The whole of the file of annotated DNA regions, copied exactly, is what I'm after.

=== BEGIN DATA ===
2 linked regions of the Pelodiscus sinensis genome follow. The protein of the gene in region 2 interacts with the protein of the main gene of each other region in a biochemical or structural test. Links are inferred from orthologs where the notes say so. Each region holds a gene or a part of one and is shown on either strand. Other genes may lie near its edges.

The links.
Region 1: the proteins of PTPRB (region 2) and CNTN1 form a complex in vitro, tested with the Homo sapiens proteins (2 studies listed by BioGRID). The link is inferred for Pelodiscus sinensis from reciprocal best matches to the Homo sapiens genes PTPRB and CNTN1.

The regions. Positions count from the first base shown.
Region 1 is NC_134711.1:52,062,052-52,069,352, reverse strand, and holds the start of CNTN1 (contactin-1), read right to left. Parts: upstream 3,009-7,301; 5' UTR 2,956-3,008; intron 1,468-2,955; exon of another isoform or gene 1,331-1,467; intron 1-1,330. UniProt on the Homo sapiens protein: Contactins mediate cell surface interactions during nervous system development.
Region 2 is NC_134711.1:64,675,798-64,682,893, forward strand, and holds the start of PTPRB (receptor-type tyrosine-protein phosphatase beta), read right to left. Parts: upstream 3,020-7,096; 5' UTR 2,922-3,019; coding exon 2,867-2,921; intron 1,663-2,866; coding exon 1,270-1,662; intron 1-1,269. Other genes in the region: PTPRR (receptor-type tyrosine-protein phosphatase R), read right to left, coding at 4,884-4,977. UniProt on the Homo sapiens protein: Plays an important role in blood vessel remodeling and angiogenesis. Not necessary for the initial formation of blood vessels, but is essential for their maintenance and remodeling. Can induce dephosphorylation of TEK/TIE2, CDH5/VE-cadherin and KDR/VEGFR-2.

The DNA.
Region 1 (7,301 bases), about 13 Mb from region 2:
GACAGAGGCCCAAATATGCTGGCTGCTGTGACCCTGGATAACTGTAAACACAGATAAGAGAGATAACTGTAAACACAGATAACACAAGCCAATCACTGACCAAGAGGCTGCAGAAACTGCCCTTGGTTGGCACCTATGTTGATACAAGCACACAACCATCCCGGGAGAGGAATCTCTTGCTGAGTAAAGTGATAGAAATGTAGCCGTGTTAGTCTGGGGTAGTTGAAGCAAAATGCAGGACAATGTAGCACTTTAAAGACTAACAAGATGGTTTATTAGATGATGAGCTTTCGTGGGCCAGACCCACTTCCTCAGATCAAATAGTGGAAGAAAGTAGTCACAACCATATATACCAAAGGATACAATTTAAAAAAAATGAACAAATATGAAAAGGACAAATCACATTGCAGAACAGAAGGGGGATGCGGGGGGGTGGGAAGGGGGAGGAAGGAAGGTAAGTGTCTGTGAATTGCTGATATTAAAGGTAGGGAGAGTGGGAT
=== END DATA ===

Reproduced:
2 linked regions of the Pelodiscus sinensis genome follow. The protein of the gene in region 2 interacts with the protein of the main gene of each other region in a biochemical or structural test. Links are inferred from orthologs where the notes say so. Each region holds a gene or a part of one and is shown on either strand. Other genes may lie near its edges.

The links.
Region 1: the proteins of PTPRB (region 2) and CNTN1 form a complex in vitro, tested with the Homo sapiens proteins (2 studies listed by BioGRID). The link is inferred for Pelodiscus sinensis from reciprocal best matches to the Homo sapiens genes PTPRB and CNTN1.

The regions. Positions count from the first base shown.
Region 1 is NC_134711.1:52,062,052-52,069,352, reverse strand, and holds the start of CNTN1 (contactin-1), read right to left. Parts: upstream 3,009-7,301; 5' UTR 2,956-3,008; intron 1,468-2,955; exon of another isoform or gene 1,331-1,467; intron 1-1,330. UniProt on the Homo sapiens protein: Contactins mediate cell surface interactions during nervous system development.
Region 2 is NC_134711.1:64,675,798-64,682,893, forward strand, and holds the start of PTPRB (receptor-type tyrosine-protein phosphatase beta), read right to left. Parts: upstream 3,020-7,096; 5' UTR 2,922-3,019; coding exon 2,867-2,921; intron 1,663-2,866; coding exon 1,270-1,662; intron 1-1,269. Other genes in the region: PTPRR (receptor-type tyrosine-protein phosphatase R), read right to left, coding at 4,884-4,977. UniProt on the Homo sapiens protein: Plays an important role in blood vessel remodeling and angiogenesis. Not necessary for the initial formation of blood vessels, but is essential for their maintenance and remodeling. Can induce dephosphorylation of TEK/TIE2, CDH5/VE-cadherin and KDR/VEGFR-2.

The DNA.
Region 1 (7,301 bases), about 13 Mb from region 2:
GACAGAGGCCCAAATATGCTGGCTGCTGTGACCCTGGATAACTGTAAACACAGATAAGAGAGATAACTGTAAACACAGATAACACAAGCCAATCACTGACCAAGAGGCTGCAGAAACTGCCCTTGGTTGGCACCTATGTTGATACAAGCACACAACCATCCCGGGAGAGGAATCTCTTGCTGAGTAAAGTGATAGAAATGTAGCCGTGTTAGTCTGGGGTAGTTGAAGCAAAATGCAGGACAATGTAGCACTTTAAAGACTAACAAGATGGTTTATTAGATGATGAGCTTTCGTGGGCCAGACCCACTTCCTCAGATCAAATAGTGGAAGAAAGTAGTCACAACCATATATACCAAAGGATACAATTTAAAAAAAATGAACAAATATGAAAAGGACAAATCACATTGCAGAACAGAAGGGGGATGCGGGGGGGTGGGAAGGGGGAGGAAGGAAGGTAAGTGTCTGTGAATTGCTGATATTAAAGGTAGGGAGAGTGGGAT